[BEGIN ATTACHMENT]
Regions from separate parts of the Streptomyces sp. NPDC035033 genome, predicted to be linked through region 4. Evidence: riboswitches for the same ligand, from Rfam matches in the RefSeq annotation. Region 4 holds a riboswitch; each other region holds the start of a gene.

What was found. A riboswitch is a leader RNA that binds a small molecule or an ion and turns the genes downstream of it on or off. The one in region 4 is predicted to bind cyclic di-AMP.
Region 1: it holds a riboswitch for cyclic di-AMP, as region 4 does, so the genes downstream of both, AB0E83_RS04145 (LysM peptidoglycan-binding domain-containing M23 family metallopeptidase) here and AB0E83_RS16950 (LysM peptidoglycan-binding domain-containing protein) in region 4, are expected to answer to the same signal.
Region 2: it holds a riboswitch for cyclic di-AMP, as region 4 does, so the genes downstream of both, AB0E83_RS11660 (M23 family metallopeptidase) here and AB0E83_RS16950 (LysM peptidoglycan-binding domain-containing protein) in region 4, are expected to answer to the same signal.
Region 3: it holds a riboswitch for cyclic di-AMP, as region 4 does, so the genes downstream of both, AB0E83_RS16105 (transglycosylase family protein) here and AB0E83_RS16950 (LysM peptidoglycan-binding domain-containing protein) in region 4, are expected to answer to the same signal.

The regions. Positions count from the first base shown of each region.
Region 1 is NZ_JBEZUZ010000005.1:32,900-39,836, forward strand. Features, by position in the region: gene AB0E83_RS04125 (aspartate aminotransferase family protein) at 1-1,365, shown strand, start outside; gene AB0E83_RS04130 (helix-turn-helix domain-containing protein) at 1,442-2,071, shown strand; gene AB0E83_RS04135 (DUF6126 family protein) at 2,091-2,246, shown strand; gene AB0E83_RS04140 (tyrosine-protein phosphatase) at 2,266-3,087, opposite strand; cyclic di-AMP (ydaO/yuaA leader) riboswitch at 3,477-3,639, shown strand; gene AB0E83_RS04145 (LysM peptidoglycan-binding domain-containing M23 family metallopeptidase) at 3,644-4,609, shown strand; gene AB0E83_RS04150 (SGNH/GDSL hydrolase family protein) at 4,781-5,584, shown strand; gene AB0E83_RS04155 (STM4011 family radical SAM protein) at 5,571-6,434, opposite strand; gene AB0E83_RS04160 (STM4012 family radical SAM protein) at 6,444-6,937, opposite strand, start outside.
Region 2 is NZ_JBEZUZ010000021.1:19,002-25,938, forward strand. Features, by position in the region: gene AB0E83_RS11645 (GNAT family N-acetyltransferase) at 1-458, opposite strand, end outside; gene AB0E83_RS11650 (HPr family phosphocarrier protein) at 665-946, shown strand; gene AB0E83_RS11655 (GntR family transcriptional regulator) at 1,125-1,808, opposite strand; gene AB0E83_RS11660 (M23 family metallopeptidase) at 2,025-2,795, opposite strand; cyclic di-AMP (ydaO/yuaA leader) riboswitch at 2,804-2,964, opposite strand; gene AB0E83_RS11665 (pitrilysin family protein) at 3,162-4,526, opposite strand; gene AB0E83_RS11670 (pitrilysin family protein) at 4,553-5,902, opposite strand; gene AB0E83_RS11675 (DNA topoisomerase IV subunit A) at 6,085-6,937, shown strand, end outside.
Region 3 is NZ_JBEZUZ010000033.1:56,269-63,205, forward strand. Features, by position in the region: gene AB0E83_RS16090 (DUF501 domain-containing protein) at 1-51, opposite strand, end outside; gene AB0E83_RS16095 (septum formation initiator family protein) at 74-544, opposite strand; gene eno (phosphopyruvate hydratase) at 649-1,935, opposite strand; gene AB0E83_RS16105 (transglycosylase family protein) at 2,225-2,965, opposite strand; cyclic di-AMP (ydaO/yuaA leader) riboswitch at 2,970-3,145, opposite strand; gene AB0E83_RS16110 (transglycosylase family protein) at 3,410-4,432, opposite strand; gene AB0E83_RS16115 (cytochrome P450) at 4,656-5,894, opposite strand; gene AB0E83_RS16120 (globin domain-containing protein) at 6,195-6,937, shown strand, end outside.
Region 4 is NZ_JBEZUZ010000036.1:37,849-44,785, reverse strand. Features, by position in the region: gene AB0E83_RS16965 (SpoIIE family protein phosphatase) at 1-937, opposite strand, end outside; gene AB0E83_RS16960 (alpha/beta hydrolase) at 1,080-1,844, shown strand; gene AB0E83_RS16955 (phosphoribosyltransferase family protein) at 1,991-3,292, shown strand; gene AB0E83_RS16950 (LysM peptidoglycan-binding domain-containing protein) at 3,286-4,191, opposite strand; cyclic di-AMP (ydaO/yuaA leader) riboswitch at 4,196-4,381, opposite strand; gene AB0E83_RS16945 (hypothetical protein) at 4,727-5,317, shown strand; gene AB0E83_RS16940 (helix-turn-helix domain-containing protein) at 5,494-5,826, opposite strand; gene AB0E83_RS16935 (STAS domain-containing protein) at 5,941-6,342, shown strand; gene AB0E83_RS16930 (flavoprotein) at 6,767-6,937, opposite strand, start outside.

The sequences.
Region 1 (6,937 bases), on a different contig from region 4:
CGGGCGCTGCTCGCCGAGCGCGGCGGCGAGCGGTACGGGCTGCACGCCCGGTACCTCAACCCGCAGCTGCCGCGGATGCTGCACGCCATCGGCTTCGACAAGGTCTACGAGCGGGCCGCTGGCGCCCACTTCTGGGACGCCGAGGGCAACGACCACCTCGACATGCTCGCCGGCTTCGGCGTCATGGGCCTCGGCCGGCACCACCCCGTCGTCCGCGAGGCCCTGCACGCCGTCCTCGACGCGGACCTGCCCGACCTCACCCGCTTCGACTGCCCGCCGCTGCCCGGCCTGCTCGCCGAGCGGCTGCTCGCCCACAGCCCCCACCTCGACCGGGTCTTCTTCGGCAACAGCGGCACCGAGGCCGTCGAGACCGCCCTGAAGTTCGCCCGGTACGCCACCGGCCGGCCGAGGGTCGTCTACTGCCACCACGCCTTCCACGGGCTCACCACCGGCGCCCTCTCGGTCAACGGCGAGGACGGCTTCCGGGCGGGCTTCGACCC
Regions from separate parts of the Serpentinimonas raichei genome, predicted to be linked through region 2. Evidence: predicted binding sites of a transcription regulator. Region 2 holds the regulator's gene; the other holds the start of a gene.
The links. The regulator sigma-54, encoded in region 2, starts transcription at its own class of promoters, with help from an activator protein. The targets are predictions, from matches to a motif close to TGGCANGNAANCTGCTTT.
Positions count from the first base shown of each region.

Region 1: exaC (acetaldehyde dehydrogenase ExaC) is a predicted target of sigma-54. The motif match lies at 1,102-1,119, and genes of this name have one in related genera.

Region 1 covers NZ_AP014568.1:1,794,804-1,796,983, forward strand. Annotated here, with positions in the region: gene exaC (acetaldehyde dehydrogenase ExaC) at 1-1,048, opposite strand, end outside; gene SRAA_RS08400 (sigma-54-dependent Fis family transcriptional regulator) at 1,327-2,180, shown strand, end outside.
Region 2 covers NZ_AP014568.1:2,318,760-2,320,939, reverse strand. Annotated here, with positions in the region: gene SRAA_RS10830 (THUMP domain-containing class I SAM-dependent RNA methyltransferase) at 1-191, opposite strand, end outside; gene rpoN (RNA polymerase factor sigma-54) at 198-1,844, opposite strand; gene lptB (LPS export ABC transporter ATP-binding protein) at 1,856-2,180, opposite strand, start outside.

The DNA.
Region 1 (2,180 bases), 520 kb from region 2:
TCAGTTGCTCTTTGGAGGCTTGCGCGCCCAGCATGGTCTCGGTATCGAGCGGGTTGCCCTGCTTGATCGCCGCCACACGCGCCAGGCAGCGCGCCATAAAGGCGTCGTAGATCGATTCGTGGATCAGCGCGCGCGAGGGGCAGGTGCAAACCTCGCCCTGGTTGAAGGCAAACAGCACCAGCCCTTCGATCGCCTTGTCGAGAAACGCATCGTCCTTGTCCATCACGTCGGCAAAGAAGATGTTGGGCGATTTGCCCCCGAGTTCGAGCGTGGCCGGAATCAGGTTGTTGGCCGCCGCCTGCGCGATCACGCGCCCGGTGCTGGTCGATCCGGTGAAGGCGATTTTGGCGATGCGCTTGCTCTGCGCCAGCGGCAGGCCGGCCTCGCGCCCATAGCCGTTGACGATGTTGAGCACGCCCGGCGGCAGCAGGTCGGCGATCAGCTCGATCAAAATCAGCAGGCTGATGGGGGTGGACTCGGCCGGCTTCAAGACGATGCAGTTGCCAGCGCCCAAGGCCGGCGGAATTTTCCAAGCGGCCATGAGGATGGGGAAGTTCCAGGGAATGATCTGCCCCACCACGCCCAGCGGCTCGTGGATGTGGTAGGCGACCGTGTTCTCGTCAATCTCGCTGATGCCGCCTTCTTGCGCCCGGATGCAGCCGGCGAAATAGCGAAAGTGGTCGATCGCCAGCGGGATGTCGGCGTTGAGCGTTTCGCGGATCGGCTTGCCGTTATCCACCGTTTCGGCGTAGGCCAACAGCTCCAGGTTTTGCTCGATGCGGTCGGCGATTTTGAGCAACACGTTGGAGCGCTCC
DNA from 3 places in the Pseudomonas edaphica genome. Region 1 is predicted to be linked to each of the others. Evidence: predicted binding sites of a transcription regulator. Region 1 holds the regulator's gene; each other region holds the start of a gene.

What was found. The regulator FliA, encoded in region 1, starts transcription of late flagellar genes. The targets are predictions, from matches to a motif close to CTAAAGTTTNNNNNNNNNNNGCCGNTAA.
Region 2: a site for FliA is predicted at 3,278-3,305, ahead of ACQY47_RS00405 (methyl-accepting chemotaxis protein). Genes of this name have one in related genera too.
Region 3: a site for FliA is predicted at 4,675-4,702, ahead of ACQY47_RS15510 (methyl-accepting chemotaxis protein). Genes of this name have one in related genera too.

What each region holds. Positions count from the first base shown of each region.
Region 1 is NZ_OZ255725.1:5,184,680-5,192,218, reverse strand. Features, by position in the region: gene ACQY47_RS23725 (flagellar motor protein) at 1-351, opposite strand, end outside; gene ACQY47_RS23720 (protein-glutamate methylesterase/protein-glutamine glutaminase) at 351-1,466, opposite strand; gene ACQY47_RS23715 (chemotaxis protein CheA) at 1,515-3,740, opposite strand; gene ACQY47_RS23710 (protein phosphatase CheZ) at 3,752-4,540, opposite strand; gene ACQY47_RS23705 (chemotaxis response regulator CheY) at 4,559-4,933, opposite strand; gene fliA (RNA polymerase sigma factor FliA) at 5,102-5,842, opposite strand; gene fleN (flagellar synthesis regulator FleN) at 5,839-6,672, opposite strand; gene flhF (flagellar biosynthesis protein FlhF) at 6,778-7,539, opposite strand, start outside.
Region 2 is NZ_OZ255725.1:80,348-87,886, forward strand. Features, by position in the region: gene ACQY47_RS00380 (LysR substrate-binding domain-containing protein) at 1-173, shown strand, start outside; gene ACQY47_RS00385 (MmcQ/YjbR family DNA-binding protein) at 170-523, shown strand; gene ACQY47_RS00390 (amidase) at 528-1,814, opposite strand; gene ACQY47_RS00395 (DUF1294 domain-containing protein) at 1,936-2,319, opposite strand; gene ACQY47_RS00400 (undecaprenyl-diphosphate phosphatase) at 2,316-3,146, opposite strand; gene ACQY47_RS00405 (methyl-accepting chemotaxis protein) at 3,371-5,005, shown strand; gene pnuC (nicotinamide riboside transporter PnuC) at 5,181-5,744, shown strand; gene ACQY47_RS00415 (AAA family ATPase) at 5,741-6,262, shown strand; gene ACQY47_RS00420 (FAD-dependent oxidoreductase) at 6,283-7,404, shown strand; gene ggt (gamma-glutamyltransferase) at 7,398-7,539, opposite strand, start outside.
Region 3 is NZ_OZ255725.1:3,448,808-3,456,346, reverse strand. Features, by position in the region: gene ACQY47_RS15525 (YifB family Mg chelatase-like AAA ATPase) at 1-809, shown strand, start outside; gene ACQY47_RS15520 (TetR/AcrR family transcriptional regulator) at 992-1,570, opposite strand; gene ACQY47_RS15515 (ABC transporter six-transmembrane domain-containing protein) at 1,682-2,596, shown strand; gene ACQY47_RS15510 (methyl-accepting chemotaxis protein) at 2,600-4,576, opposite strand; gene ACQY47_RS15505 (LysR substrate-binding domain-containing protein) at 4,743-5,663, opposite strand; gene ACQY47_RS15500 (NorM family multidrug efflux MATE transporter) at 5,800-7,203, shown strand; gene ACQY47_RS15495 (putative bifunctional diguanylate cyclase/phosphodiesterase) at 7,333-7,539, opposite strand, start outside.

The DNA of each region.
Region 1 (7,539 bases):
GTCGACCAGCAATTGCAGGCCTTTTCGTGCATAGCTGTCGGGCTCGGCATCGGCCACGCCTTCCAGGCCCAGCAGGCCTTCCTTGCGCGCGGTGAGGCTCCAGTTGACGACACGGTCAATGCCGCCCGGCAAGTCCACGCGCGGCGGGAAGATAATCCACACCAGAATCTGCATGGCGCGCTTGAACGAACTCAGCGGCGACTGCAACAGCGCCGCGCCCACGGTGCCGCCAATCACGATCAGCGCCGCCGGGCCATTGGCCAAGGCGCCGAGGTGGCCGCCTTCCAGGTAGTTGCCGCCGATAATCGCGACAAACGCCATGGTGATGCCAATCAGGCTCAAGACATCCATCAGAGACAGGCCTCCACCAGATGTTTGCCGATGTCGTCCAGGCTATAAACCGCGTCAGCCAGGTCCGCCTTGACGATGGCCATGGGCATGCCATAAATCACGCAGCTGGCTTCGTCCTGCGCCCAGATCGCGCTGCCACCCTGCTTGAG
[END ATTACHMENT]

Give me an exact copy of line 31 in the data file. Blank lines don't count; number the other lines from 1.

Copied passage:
The DNA of each region.